Wynne Noble's plates are taunting me.
They're sprawled out across a slab roller in her Dumbo, Brooklyn, studio, in various states of undress: Some are flat, matte clay; others gleam with glaze, ready for their close-up. I want to touch them all, most especially the ones with flat bases and smooth curved lips, blurring the line between plate and bowl.
But the wiry, sprightly Noble is busy describing her process, explaining how a slab roller works ("It's like a giant pasta machine!") showing us her two kilns and glaze buckets, shooing the half-feral studio cat, Marissa, out of the way. In a city rapidly pricing artists out, Noble is the real deal: a sculptor who creates 3-D art out of clay. She also happens to be responsible for the striking plate ware in some of the city's most innovative restaurants, like Contra, Momofuku Ko and Maiden Lane.
Wynne Noble in her Brooklyn studio
"I know it's trendy for restaurants to have handmade plates, but one reason we like Wynne is because she does things a little differently," Fabian von Hauske, co-owner and pastry chef at Contra on the Lower East Side, which has exclusively used Noble's plate ware since it opened in 2013, says. "She has her own style. Every piece we get from her is distinctive."
Noble never set out to work with the restaurant world. She's been in the same studio building for close to 30 years, making everything from decorative pottery that sold at Barneys and Bendel's to dramatic hanging sculptures more appropriate for gallery walls. But when a nearby pizza restaurant, Ignazio's, requested some custom plates about six years ago, Noble obliged, kicking off a new career avenue.
Today, Noble creates a wide range of sculptures and teaches classes in her studio. But she's picked up an increasing number of restaurant clients, mostly through word of mouth. Her relationship with chefs like von Hauske and Momofuku Ko's executive chef, Sean Gray, is highly collaborative—she creates custom dishes for every restaurant, working closely with the chefs to design pieces based on the shape, color, size and texture of their food.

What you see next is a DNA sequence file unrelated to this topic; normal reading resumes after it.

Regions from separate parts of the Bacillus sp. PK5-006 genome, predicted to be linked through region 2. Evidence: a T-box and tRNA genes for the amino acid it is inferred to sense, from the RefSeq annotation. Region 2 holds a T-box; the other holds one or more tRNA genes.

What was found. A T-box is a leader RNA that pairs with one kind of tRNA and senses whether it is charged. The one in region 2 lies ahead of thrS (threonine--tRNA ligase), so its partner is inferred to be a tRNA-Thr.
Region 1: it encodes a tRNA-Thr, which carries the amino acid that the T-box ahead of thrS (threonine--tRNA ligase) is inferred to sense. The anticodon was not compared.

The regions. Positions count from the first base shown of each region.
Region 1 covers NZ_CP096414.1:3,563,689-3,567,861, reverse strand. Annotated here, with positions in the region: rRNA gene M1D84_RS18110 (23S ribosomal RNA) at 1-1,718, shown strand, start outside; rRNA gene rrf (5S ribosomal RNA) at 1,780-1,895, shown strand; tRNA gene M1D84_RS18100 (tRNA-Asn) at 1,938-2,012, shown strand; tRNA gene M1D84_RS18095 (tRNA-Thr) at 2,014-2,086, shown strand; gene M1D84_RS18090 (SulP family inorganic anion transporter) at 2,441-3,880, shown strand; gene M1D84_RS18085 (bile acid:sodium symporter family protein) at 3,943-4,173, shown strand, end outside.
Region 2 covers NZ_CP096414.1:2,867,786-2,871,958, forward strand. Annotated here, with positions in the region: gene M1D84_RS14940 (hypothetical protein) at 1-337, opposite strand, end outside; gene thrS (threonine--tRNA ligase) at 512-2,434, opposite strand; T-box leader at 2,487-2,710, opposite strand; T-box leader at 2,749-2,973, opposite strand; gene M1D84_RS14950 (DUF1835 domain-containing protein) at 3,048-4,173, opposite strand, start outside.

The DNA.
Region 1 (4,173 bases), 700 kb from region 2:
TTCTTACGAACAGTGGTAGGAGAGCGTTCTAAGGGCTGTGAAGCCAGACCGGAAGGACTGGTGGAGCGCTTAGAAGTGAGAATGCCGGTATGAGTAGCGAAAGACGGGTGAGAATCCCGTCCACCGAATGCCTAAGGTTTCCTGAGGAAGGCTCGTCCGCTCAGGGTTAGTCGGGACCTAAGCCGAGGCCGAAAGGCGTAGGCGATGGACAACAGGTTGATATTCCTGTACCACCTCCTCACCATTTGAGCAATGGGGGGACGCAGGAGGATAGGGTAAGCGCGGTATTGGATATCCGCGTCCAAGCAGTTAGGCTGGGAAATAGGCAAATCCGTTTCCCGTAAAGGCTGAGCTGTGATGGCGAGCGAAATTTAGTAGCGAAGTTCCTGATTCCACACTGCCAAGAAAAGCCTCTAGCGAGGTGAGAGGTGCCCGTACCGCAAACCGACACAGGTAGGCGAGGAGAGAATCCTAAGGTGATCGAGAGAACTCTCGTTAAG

Handmade bowls and taco holders
"It's very much a conversation," von Hauske says. "I might go to her with an idea of the shape and color I want the dish, and she'll build off of it from there. She's great at thinking about function and shape." Chefs visit Noble in her studio to discuss their needs and vice versa: "She'll regularly stop by [Ko] with new pieces for us to review, and I'll reach out to her for custom work designed specifically for the new dishes we're developing," Gray says.
Noble rarely works on a potter's wheel, preferring instead to crank clay slabs out on the roller, then press them into molds to form her distinctly organic shapes. "Each set is like a series of fraternal twins," Noble says. "They may look similar, but they're never exactly the same." Glazed and spackled in cool earthy hues, Noble's work feels subtle and natural, not to mention compulsively touchable.
"The best thing about using Wynne's plates is that they provide a very tactile experience. People naturally want to interact with them," Gray, who's been commissioning work from Noble for over two years, says. "When we place one of her dishes in front of guests, 98 percent of the time, they want to pick it up and hold it in their hands. You can immediately tell that a lot of thought went into each piece."
The common thread throughout Noble's work is an obsession with the materials and shapes from the natural world. She draws inspiration from all over—landforms, plants, animals or even cellular structures. When it comes to dinnerware, she sees a particular connection: "Food itself comes from the earth," she says. "And the act of eating itself is the most fundamental natural act of all."
Noble takes her unexpected turn as ceramicist to the chefs in stride. "If an object holds it own in space, it's a sculpture," Noble says. "These just happen to be sculptures you can eat spaghetti off of."